2019 Vanuatu Southwards down the leeward western side of Pemtecost to Batnavni
Southwards down the leeward western side of Pentecost
“We’ll catch you up, I’m going to try for fish now I have enough line.” Ken said as we moved out of Loltong bay, back down our black chartplotter line and into a silky smooth ocean. I was taking it steady and when Rob turned on the autopilot it functioned for a few seconds and then lost its drive connection a few times.
“Maybe we are going too slowly,” Rob suggested, so I upped the revs to 1500 and it appeared to engage the helm properly, so we hoped that was it.
“I’ve caught one, a nice big poulet for our tea,” Ken’s jubilant voice rang over the VHF, “Don’t know how much line went out but it was over 200 metres,” and that was just outside the bay!
It was a calm, almost cloudless day, a reprieve from the fresh trades, and behind every sandy beach along the coast were settlements and thin plumes of smoke ascending as the villagers cooked, baked and cool burned the shrubbery.
I watched flying fish as they spun away from us, the oceans mini fighter planes. They emerge from the water, tap it hard with their tails while their ‘wings’ are slanted and then when sufficiently elevated to fly they level their bodies and their ‘wings’ and they’re off. What we take as an amusing sight is in fact their escape from a predator, on this occasion ‘us’.
Big catholic churches and missions and a government guest house dominated the village huts in Namaran and a little further on past the next jungle headland we came into Batnavni Bay where a herd of six spinner dolphins showed us where it would be best to anchor.
An hour late Kena and Bron arrived and we went ashore to explore the sprawling village that was gearing up, actually tidying up ready for the Independence Day Celebrations on the 30th July.
Ken brought ashore the coral trout with the massive eyes he had caught and as it was so big, too big for the four of us, he offered it to a young lad “Go on take this to your mum and tell her you caught it off the beach,” the lad understood the joke and dashed off with his prize in a carrier bag. We wish we’d been there!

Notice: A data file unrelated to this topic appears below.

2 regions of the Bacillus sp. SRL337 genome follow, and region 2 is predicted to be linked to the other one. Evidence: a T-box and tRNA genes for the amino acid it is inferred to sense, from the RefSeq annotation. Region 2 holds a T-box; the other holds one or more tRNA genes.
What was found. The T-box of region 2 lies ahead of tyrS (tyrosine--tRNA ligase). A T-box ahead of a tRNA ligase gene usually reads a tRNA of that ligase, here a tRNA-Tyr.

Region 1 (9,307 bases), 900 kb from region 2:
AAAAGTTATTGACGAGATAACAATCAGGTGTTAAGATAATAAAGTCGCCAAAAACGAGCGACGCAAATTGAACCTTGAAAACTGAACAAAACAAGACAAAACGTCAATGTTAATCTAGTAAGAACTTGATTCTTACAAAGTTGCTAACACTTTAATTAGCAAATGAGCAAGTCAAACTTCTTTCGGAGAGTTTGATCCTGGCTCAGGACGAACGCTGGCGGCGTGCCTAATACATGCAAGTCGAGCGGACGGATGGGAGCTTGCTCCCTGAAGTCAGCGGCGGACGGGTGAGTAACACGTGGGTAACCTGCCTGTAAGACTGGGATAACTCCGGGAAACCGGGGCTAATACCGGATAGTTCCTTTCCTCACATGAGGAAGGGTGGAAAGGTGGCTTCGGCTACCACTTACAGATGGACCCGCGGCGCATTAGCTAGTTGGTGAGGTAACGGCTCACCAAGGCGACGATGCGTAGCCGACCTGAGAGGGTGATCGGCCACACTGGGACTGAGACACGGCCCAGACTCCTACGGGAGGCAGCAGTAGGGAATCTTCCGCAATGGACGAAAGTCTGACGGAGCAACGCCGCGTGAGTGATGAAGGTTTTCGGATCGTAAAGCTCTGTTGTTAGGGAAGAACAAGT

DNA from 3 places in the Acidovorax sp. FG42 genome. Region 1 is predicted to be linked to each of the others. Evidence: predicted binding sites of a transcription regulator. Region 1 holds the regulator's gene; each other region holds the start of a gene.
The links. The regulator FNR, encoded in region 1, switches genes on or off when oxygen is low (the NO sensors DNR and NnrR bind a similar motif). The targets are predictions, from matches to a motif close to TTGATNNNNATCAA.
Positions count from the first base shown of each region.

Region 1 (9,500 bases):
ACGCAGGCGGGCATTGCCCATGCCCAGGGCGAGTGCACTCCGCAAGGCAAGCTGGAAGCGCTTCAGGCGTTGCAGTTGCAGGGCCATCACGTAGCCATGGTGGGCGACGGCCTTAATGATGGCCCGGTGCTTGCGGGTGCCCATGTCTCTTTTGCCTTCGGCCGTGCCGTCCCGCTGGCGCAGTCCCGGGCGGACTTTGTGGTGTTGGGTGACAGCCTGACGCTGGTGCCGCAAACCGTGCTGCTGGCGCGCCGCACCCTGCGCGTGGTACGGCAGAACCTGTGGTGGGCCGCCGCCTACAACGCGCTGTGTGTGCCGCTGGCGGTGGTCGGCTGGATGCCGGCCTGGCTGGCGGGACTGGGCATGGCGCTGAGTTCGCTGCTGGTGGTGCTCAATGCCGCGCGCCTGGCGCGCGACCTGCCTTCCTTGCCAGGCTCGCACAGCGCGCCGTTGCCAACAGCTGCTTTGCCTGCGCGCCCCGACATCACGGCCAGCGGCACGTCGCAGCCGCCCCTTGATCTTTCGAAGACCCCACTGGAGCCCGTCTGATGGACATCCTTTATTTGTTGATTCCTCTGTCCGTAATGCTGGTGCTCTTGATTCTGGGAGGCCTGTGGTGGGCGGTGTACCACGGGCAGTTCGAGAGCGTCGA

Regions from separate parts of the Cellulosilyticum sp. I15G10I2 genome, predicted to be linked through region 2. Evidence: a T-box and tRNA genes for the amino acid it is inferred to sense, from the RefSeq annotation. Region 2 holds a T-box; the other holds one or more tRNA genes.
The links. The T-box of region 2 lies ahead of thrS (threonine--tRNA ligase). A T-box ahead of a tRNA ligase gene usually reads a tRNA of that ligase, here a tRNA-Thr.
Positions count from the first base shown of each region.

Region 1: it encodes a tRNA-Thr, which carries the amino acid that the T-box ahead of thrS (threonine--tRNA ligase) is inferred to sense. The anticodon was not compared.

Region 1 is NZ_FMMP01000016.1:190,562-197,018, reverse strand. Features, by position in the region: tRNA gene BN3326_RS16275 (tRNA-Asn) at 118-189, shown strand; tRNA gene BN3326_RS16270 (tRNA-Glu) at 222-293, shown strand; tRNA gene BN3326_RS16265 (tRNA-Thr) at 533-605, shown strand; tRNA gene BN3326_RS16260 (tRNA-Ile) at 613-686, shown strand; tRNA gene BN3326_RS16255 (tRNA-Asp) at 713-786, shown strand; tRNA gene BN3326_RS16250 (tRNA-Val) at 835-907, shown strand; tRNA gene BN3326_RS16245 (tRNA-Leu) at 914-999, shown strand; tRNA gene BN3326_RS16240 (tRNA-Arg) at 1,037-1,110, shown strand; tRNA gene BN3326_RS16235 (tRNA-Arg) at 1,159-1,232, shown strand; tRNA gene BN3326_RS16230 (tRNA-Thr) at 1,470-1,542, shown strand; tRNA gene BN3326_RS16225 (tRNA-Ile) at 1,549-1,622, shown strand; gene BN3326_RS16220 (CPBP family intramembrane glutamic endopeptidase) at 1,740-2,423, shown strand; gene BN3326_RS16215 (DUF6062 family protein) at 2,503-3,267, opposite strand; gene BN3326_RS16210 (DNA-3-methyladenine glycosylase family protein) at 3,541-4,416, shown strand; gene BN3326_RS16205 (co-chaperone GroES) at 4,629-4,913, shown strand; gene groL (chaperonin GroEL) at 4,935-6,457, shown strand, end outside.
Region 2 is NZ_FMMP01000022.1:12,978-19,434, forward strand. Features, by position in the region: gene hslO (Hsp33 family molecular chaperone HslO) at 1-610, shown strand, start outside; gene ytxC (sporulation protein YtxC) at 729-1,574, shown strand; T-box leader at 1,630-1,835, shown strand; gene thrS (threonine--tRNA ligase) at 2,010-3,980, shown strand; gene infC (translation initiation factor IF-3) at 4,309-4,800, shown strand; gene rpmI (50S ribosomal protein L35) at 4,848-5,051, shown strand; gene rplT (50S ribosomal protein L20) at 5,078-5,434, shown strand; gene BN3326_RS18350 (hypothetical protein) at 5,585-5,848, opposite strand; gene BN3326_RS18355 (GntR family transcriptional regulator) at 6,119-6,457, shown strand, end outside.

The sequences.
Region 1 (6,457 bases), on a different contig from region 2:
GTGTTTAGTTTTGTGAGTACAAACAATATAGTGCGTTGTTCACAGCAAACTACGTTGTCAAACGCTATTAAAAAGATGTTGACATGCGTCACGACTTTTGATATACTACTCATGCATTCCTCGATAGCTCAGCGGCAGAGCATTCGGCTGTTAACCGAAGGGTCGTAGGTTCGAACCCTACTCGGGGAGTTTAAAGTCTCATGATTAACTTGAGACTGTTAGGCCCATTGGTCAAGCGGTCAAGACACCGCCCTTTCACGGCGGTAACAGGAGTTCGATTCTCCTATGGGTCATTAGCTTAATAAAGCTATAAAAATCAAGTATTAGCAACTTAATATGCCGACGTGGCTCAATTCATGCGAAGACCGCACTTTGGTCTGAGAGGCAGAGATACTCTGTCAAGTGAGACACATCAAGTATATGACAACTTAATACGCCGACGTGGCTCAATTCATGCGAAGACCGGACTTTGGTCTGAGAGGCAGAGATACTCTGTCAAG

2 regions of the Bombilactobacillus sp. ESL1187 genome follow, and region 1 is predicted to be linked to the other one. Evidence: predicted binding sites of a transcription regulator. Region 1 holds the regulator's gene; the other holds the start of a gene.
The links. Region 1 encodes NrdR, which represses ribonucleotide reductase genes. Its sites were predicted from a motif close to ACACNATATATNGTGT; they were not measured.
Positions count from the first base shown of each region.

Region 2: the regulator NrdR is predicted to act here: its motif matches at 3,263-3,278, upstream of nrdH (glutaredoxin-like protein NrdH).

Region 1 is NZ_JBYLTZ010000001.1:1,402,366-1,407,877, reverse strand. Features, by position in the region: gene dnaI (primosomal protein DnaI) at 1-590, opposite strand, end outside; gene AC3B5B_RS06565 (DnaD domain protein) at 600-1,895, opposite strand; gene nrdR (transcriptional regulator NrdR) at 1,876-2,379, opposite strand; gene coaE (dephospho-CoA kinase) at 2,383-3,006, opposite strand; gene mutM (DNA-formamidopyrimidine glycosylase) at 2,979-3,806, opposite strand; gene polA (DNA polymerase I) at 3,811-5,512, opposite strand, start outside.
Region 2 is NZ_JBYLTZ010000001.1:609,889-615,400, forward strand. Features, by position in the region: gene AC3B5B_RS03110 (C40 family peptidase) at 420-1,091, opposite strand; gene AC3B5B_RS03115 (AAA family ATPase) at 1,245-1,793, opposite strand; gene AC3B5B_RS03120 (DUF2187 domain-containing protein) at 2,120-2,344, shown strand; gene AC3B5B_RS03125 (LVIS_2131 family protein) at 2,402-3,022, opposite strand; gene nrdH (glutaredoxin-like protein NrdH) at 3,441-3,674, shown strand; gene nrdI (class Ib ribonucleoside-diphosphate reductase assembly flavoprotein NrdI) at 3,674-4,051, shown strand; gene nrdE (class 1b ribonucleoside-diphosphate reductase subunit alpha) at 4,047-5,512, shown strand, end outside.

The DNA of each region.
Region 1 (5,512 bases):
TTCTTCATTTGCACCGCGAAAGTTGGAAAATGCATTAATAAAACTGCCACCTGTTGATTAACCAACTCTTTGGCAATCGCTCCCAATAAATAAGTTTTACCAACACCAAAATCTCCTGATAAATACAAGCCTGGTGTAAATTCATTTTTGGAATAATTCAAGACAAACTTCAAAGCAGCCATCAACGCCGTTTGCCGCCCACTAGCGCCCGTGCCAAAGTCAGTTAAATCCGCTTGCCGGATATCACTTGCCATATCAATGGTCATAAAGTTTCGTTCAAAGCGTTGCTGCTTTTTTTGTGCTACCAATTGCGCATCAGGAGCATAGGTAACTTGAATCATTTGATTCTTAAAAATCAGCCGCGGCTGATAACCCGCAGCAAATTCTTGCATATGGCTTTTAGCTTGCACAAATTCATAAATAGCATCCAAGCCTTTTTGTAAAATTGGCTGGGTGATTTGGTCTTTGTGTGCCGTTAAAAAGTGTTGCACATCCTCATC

Young Sarah came forward to greet us and introduced us to her mum who opened her shop, not the one in the photo which was at the other end of town. We gave our beer barrel to another lad because the top only rest on it so it isn’t ideal for the boat and he was delighted. Sarah sent her husband off to collect some coconuts and papayas which we loaded onto the dinghies.
Sarah’s family ran out of money so she was unable to finish her studies but her brother is at university in Beijing learning Chinese history and hopes to work in the diplomatic service in the Vanuatu Embassy there.
There was a nice clean looking river and some freshwater springs so Ken could top up their water supply on Nichola. Children accompanied us along the earth track towards the school and playing field and some men were erecting what appeared to be a stand by the side of the road for the celebrations. Numerous kava bars sat anonymous and empty, ready swept for the evenings session. We were on a mission to find another shop, the one in the picture, which belonged to very friendly Ben. He struggled with the use of the calculator to do a sum we had already worked out for four beers and we wondered if he had missed out on school altogether. He introduced us to his wife and friend Basil who was sitting in the shade of the shop veranda watching his mobile phone screen.